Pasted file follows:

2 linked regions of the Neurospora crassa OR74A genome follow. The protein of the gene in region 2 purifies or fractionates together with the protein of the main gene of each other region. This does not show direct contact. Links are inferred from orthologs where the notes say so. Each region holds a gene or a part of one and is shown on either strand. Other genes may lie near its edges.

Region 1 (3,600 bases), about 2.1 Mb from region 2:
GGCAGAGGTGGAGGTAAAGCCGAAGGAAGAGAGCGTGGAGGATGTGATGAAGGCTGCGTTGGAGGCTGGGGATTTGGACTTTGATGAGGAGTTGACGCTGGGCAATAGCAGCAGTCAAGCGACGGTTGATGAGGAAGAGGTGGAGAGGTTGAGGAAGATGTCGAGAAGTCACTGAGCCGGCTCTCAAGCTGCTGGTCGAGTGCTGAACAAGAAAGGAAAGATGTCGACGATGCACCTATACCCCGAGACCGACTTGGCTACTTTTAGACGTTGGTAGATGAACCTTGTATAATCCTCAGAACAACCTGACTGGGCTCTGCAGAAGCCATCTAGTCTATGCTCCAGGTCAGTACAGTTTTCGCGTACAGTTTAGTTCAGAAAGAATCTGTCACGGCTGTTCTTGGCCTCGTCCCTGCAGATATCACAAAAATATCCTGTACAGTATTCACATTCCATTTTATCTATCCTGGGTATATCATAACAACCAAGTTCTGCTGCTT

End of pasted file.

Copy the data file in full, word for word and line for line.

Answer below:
2 linked regions of the Neurospora crassa OR74A genome follow. The protein of the gene in region 2 purifies or fractionates together with the protein of the main gene of each other region. This does not show direct contact. Links are inferred from orthologs where the notes say so. Each region holds a gene or a part of one and is shown on either strand. Other genes may lie near its edges.

Region 1 (3,600 bases), about 2.1 Mb from region 2:
GGCAGAGGTGGAGGTAAAGCCGAAGGAAGAGAGCGTGGAGGATGTGATGAAGGCTGCGTTGGAGGCTGGGGATTTGGACTTTGATGAGGAGTTGACGCTGGGCAATAGCAGCAGTCAAGCGACGGTTGATGAGGAAGAGGTGGAGAGGTTGAGGAAGATGTCGAGAAGTCACTGAGCCGGCTCTCAAGCTGCTGGTCGAGTGCTGAACAAGAAAGGAAAGATGTCGACGATGCACCTATACCCCGAGACCGACTTGGCTACTTTTAGACGTTGGTAGATGAACCTTGTATAATCCTCAGAACAACCTGACTGGGCTCTGCAGAAGCCATCTAGTCTATGCTCCAGGTCAGTACAGTTTTCGCGTACAGTTTAGTTCAGAAAGAATCTGTCACGGCTGTTCTTGGCCTCGTCCCTGCAGATATCACAAAAATATCCTGTACAGTATTCACATTCCATTTTATCTATCCTGGGTATATCATAACAACCAAGTTCTGCTGCTT